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Curse called caste

Curse called caste
Highlights

Curse Called Caste, Modern Indian Thinkers, Buddhist Principles. From Raja Ram Mohan Roy, social reformer, to Ram Manohar Lohia, socialist, many modern Indian thinkers dwelt on this vexed subject of caste system. Gandhi gave priority to abolition of untouchability rather than to annihilation of the caste order.

From Raja Ram Mohan Roy, social reformer, to Ram Manohar Lohia, socialist, many modern Indian thinkers dwelt on this vexed subject of caste system. Gandhi gave priority to abolition of untouchability rather than to annihilation of the caste order. Both Dr Ambedkar and Lohia were dissatisfied with Gandhi’s doctrine of least resistance to caste order (Ambedkar’s words). While Ambedkar wanted annihilation of caste, Lohia argued in favour of destruction of caste inequalities. While Gandhi’s was an egalitarian philosophy, that of Ambedkar and Lohia was radical.

My Vijaya Dasami this year was eventful and memorable. I did something which I had never thought I would do. Being part of a move that could gather momentum in due course to become a huge movement with hopefully a transformative effect on society is something that makes one feel elated.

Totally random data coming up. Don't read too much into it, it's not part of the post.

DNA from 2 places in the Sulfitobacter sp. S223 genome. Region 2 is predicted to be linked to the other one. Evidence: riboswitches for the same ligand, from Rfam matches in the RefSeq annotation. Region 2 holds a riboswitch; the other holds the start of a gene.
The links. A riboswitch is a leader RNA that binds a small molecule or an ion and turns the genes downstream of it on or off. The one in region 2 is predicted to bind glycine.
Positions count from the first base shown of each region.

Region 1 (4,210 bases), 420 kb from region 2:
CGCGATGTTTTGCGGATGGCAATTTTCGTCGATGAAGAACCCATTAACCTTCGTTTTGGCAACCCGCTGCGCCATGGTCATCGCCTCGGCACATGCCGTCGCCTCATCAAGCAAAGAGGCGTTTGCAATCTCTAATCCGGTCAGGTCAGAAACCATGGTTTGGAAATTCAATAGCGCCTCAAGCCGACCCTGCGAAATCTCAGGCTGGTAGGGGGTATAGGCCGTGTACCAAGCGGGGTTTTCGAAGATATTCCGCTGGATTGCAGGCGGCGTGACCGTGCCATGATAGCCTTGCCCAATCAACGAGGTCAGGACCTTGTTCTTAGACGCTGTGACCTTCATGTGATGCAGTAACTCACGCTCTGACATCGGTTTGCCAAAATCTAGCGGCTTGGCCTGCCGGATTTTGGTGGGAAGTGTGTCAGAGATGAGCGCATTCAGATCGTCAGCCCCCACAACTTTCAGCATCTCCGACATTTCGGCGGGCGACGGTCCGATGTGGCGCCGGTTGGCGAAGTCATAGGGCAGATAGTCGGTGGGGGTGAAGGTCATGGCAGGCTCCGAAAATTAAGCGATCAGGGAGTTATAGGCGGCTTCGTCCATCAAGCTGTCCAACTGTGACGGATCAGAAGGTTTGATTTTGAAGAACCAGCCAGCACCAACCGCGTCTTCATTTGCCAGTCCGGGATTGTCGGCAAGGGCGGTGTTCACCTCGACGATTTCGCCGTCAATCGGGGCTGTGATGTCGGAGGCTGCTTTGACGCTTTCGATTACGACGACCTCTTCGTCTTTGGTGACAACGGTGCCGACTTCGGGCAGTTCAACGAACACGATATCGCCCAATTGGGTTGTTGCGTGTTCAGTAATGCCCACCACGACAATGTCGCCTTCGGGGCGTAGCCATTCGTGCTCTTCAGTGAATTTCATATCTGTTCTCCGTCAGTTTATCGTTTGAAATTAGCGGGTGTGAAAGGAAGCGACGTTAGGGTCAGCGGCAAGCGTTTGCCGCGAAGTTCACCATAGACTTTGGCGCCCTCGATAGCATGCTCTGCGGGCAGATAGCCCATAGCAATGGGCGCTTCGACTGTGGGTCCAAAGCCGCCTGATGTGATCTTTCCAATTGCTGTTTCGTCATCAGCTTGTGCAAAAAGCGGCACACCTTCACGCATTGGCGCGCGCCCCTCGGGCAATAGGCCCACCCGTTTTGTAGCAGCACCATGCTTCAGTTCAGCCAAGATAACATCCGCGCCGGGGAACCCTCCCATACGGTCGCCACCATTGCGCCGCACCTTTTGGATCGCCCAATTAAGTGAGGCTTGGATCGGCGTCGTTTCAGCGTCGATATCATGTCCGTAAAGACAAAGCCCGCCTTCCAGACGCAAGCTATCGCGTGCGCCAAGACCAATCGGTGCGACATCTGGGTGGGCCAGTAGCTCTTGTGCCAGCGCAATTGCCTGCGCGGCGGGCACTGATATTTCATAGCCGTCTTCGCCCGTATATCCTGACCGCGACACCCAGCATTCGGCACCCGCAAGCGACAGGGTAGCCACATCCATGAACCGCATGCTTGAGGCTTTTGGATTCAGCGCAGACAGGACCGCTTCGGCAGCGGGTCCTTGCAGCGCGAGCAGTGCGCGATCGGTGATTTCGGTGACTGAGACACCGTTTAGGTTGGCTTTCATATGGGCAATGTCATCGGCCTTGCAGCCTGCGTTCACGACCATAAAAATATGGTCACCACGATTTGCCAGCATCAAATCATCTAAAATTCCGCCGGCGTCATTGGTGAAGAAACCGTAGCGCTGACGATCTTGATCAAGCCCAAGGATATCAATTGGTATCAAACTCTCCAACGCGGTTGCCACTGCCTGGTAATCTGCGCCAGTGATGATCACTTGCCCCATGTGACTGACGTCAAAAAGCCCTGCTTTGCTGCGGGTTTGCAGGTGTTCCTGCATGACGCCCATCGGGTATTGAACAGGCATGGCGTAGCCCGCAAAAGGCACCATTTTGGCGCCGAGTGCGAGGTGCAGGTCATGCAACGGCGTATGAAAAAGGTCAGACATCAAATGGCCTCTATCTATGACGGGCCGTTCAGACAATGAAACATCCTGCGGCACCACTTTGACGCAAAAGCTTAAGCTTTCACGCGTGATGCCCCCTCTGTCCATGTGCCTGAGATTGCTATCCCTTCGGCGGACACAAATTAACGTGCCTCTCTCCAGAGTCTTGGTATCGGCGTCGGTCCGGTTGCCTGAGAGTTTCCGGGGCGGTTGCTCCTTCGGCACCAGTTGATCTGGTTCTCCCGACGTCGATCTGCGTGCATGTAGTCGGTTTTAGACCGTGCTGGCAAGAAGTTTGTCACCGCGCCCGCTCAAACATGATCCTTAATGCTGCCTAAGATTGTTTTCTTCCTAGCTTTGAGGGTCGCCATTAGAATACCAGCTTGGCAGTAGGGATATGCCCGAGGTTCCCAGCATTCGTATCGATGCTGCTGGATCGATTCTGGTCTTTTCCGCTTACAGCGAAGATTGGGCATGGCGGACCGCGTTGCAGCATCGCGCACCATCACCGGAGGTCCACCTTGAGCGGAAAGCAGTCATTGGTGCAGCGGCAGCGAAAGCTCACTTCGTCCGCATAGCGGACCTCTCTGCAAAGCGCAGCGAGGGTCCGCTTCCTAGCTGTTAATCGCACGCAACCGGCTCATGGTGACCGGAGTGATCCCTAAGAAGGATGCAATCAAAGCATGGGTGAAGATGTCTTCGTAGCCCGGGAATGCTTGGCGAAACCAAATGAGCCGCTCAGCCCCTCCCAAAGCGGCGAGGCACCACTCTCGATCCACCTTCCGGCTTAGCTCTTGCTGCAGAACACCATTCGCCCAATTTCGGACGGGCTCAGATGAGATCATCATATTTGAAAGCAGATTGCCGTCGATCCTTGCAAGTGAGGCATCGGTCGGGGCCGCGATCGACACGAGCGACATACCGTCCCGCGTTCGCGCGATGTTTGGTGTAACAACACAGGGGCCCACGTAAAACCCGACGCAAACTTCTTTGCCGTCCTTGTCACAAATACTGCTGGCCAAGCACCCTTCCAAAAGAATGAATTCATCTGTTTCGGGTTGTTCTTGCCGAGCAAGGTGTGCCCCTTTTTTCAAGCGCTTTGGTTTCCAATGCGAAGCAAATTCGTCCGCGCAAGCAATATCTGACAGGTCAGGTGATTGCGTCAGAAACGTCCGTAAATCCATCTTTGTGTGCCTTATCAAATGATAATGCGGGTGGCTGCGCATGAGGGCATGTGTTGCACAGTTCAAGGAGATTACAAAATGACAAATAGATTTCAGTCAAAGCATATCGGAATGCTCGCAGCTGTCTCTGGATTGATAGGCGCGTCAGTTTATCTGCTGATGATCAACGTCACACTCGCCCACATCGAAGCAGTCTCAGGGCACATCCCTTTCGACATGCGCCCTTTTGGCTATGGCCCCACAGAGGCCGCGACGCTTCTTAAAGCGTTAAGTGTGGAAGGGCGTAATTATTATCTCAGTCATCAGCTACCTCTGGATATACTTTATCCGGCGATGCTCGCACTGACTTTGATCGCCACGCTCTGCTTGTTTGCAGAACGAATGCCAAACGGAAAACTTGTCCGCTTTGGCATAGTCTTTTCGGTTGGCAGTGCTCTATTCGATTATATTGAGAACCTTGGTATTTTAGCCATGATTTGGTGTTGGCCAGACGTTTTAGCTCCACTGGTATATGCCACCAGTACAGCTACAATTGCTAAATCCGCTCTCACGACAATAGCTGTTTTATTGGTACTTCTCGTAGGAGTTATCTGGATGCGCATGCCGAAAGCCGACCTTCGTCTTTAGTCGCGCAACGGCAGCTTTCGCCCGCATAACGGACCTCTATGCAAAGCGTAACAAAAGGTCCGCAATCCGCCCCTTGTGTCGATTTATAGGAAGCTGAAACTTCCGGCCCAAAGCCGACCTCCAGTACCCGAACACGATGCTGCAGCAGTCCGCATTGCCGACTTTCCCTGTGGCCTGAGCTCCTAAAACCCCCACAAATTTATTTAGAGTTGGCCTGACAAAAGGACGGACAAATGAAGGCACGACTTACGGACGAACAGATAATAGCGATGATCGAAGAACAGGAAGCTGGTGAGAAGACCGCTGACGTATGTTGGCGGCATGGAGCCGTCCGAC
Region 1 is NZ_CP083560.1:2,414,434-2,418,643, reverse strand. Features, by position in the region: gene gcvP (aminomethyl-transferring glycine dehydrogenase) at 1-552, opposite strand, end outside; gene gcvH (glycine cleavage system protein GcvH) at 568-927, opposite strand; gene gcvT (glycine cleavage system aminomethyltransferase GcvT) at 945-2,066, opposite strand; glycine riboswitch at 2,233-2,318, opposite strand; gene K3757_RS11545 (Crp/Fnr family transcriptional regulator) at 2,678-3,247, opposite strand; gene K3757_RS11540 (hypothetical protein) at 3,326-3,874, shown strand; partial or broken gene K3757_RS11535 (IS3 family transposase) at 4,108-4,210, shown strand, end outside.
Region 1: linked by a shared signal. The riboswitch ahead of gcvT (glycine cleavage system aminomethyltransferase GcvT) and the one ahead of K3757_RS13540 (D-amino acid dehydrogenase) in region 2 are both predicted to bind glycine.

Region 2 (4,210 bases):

On Saturday, the 12th of October, I visited Malladi Chandrasekhara Sastry, renowned exponent of the Vedas and Vedic dharma, at his residence in Ashok Nagar, Hyderabad. The Ramineni Foundation was going to honour him with Vishishta Puraskar that evening. I was a member of the jury. I went to him in the morning to excuse myself for not being able to attend the meeting since I was about to hit the road to travel to Nagpur. The eminent scholar wanted to know the reason for selecting him for the award. I said he deserved the honour as a great teacher who had been serving Hindu religion for more than six decades. “What do you mean by ‘Hindu religion’?” was his rhetorical question. “In the first place, it is not a religion. It is Varnaashrama Dharma, to debunk which you people have been fighting,” he quipped. I said I am for all that is good in Hindu religion minus varna. He smiled without a comment.